Magazine Article


The High Road to Digital Workflow: When Only the Best Will Do

Text & Images by Denis Reggie

Many know the groundbreaking work of wedding photojournalist Denis Reggie. For over 25 years, his images have amazed wedding couples around the globe. In recent years, his Canon ad images have touched millions more. The big news is that advances in digital technology have led this diehard film user to transform his operation into a virtually 100 percent digital workflow. Studio Photography & Design caught up with Reggie to learn first-hand about the tools and processes that make it happen.

Sometimes I find it hard to believe that in my 27th year as a wedding photographer, I've come nearly 180 degrees in my workflow.

But some things haven't changed. Canon is still my camera of choice, but these days my workhorse is the Canon EOS 1D and I have a couple of 11-megapixel 1Ds bodies on order. The 1D works beautifully for the action and pace in my journalistic approach to documenting a wedding. I am not a wall portrait or super enlargement-type of photographer. For those situations, I would use the 1Ds, which is about 9 or 10 megs per click, in RAW mode.


I decided early on to be a RAW-mode shooter. I equate shooting in-camera JPEGs with shooting on transparencies, because it brings with it similar exposure limitations.

Shooting in RAW mode means recording all of the data that comes from the sensor chip before it's processed in the camera. Which is why I equate shooting RAW files with shooting a negative because you can bring back up to two stops of information, so overexposure isn't really a big concern any longer.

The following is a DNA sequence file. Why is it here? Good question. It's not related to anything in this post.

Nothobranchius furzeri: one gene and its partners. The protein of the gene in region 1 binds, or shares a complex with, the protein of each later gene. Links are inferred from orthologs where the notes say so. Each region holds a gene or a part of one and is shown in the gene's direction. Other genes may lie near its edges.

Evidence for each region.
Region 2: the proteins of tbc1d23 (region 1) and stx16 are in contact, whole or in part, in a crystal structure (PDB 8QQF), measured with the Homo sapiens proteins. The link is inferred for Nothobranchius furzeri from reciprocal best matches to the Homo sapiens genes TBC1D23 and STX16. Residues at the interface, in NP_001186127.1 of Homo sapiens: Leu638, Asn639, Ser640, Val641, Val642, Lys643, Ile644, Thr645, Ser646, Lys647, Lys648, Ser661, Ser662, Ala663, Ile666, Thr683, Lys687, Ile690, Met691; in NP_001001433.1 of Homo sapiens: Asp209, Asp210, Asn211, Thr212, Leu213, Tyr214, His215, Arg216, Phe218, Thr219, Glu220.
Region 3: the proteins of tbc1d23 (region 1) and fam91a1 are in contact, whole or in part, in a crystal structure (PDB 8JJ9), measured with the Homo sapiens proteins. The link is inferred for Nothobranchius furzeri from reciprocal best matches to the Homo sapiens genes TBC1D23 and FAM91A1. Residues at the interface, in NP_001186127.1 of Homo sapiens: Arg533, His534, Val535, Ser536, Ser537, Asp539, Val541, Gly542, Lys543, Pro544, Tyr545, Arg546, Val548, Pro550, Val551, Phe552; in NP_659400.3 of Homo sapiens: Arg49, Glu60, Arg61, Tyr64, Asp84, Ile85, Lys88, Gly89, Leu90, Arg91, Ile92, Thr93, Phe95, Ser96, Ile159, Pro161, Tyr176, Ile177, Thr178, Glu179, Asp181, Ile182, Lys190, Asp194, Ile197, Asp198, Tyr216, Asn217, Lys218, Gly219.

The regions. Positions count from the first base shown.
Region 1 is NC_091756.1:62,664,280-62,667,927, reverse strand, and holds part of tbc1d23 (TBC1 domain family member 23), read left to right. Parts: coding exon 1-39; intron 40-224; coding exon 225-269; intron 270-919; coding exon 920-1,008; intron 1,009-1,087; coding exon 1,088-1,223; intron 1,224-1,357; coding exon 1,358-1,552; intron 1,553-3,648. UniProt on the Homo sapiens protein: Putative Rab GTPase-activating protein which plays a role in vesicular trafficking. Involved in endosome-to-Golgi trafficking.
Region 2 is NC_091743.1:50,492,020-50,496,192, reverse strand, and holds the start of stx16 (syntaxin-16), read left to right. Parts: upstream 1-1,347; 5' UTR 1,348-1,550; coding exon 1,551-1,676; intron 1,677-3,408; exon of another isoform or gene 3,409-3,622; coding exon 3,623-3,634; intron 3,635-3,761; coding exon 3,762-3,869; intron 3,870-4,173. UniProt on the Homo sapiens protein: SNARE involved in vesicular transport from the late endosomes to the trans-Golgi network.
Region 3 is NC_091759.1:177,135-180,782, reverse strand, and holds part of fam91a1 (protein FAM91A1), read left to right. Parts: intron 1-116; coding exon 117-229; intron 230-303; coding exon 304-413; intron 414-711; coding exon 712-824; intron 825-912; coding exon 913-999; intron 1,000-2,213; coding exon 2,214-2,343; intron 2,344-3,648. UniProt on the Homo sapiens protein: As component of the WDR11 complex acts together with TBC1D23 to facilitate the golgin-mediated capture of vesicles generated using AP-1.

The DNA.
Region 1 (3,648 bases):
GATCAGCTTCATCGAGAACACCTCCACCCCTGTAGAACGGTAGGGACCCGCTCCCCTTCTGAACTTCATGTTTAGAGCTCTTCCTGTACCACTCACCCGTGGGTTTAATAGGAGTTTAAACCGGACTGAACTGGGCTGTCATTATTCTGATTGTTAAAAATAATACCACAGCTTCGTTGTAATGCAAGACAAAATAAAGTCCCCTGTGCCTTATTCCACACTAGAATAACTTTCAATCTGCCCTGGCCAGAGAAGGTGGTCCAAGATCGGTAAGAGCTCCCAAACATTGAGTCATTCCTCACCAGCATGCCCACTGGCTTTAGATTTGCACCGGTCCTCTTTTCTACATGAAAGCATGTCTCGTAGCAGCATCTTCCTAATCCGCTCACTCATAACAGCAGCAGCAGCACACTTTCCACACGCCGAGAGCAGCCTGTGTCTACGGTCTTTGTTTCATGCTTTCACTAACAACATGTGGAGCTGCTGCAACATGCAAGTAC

Wedding day images being so valuableand irreplaceableI use CompactFlash cards exclusively because they give me the greatest confidence that the images will be retrievable when I offload them. Solid state CompactFlash cards win hands down because micro-drives have moving parts. So even with beefed up Gforce ratings, I still feel there is a risk involved.

At a wedding, I may use 10 or 12 cards. Other photographers who s hoot very heavily like I do, some 2,000 or 3,000 shots per wedding, bring a laptop computer to offload cards at the event itself. Since many of my assignments involve air travel and I rarely work with assistants, I bring enough cards to shoot without offloading until after I leave.

Backup Your Backup

For a typical weekend wedding, I photograph the rehearsal dinner, or chapel rehearsal, on Friday night. Afterward, I offload the media storage cards onto my laptop hard disk. I also plug in one of my USB 2.0 external drives, around 30 or 40GB each, into the laptop to make a backup copy.

So, I head back to Atlanta with three copies of the wedding. I have the Lexar Media CF cards in my camera bag, the laptop in my computer case, and the external drive I package in my clothing luggage, maybe in a towel or socks so it's nice and padded.

Back at the office, I transfer the files to our Apple Dual Processor G4 and begin tweaking the RAW files. Using the Canon software, I rotate the images vertically and horizontally, adjust exposure for some 10 percent of the images, and finetune the color balance for 20 to 30 percent. The RAW data is never overwritten.

An overnight batch routine will create one JPEG for each RAW file, with the preferences I've just specified. The next morning, these 3,000 RAW files will have created 3,000 new JPEGs. Their orientation is perfect, their exposures are on the money, their color balance is pretty darn tight. I do some file renaming to reference the scene and the sequence number and then I'm ready to edit the images.

DVDs for Processing & Archiving

Once I've narrowed down the selection to 1,000 or so, I'll burn a DVD and send it off to the lab, Pictage. DVDs now cost about $2 for blank media that will hold 4.7 gigs of information. These JPEGs might be 2-2.5 megs each, so 1,000 files will easily fit on one DVD. I'll also burn a DVD of all the RAW files, which stays in our in-house archives. Pictage fulfills the orders, and the process is complete.

One of my early fears about digital coverage was that I'd be so caught up in the technology that capturing great images might be compromised. I know now that fear is unfounded.

For details on Denis Reggie's upcoming 12-city digital workflow tour, visit